Apps Detect Skin Cancer; Or Do They?
There's an app for that- even when it comes to detecting skin cancer. But can an app really replace a visit to your dermatologist? A recent study conducted by researchers from the University of Pittsburgh Medical Center suggests otherwise.
The study used four unidentified apps to examine the pictures of 188 moles, including 60 melanomas. Their findings were worrisome. Three of the apps, priced at $5 or less, used algorithms to analyze the moles and only made the correct diagnosis 70 percent of the time or less. The fourth app, which sent pictures of the moles to certified dermatologists at the price of $5 per picture, was right 98.1 percent of the time.
Dermatologists, according to previous studies, usually make a correct diagnosis 90 percent of the time. Since three of the four apps only were able to identify cancerous moles 70 percent of the time or less, it shows that there's no replacement for a visit to the doctor's office. Even if the app does make a correct diagnosis, that doesn't help the user find a place to get a biopsy or deal with the hurdles of insurance.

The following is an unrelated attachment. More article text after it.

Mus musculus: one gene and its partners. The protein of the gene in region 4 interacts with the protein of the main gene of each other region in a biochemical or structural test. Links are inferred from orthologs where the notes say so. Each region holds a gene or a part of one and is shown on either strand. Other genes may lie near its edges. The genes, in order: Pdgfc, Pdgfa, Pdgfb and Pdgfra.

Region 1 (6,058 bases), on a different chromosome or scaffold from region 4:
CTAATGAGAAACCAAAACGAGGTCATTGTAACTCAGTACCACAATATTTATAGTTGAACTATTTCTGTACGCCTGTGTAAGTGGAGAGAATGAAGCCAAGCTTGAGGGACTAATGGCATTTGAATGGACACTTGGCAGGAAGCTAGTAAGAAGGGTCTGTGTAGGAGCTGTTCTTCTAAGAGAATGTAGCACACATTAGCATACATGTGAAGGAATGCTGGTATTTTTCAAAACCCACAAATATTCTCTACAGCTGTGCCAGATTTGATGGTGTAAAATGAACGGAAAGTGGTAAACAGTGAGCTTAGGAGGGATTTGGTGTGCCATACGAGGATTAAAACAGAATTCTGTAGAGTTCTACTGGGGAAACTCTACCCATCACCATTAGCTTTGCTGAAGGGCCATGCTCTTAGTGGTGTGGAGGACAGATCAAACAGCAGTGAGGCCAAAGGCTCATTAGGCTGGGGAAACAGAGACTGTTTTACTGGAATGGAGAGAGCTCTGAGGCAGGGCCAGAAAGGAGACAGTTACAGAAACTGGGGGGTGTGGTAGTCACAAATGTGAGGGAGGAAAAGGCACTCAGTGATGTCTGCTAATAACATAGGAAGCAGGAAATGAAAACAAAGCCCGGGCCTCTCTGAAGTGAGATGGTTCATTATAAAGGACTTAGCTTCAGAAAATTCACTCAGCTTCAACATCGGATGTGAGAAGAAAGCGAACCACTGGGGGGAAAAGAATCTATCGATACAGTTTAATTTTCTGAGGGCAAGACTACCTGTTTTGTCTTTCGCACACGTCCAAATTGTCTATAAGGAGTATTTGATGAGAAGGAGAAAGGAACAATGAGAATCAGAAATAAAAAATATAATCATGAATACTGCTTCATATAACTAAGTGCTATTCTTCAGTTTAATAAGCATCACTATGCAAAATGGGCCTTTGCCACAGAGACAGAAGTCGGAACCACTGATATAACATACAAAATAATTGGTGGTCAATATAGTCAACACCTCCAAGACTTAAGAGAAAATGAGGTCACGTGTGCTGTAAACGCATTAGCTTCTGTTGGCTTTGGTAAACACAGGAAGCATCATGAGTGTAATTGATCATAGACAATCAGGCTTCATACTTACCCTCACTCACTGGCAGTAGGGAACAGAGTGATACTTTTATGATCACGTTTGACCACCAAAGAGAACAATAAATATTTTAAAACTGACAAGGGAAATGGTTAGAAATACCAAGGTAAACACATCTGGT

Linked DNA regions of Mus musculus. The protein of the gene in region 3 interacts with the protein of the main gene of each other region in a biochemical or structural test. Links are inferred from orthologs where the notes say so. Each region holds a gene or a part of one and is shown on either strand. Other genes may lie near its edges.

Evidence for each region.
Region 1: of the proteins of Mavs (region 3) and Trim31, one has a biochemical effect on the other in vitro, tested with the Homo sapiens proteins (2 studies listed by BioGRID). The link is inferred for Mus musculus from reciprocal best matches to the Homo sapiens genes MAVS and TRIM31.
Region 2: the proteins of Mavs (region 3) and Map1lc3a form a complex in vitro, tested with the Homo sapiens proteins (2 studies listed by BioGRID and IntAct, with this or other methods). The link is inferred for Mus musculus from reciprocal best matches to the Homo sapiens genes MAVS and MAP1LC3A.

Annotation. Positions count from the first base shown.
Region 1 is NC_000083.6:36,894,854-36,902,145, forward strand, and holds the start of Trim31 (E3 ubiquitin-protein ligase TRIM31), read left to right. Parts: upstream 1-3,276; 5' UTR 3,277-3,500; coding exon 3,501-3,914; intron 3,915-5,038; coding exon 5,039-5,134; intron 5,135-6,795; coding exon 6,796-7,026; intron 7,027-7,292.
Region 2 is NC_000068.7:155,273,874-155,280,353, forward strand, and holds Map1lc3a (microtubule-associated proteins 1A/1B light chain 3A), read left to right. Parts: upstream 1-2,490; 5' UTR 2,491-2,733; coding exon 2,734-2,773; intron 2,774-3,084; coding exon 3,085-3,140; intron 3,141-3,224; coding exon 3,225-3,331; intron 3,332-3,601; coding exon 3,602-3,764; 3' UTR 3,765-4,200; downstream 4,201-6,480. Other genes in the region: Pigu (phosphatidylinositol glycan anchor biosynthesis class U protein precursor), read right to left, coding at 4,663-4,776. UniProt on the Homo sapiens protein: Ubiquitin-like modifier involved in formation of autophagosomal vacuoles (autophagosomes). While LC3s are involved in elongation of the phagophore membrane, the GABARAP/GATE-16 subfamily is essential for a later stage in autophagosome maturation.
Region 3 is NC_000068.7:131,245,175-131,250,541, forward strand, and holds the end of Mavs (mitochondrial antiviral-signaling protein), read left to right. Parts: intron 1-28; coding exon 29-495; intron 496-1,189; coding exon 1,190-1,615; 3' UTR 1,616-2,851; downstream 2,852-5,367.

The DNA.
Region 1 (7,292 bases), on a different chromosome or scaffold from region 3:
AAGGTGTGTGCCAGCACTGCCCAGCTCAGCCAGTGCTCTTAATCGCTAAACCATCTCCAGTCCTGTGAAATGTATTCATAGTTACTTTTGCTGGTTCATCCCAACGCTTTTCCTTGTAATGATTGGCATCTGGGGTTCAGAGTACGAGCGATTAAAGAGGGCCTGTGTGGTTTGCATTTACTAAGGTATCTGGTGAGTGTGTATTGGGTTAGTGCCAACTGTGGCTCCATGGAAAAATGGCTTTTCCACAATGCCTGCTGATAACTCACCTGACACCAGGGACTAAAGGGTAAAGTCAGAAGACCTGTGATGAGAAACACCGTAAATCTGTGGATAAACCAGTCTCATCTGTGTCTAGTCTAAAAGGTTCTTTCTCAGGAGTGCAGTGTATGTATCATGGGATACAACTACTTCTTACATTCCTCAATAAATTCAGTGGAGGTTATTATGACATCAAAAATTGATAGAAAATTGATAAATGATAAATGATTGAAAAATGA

That isn't to say that apps aren't useful tools. There are certain apps that can teach the user about melanomas and remind the user to do regular skin checks; it's a beneficial piece of technology that can make smartphone users more aware of their health. For now, though, the best option is to go see your doctor. It turns out that in the case of detecting skin cancer, there isn't an app for that.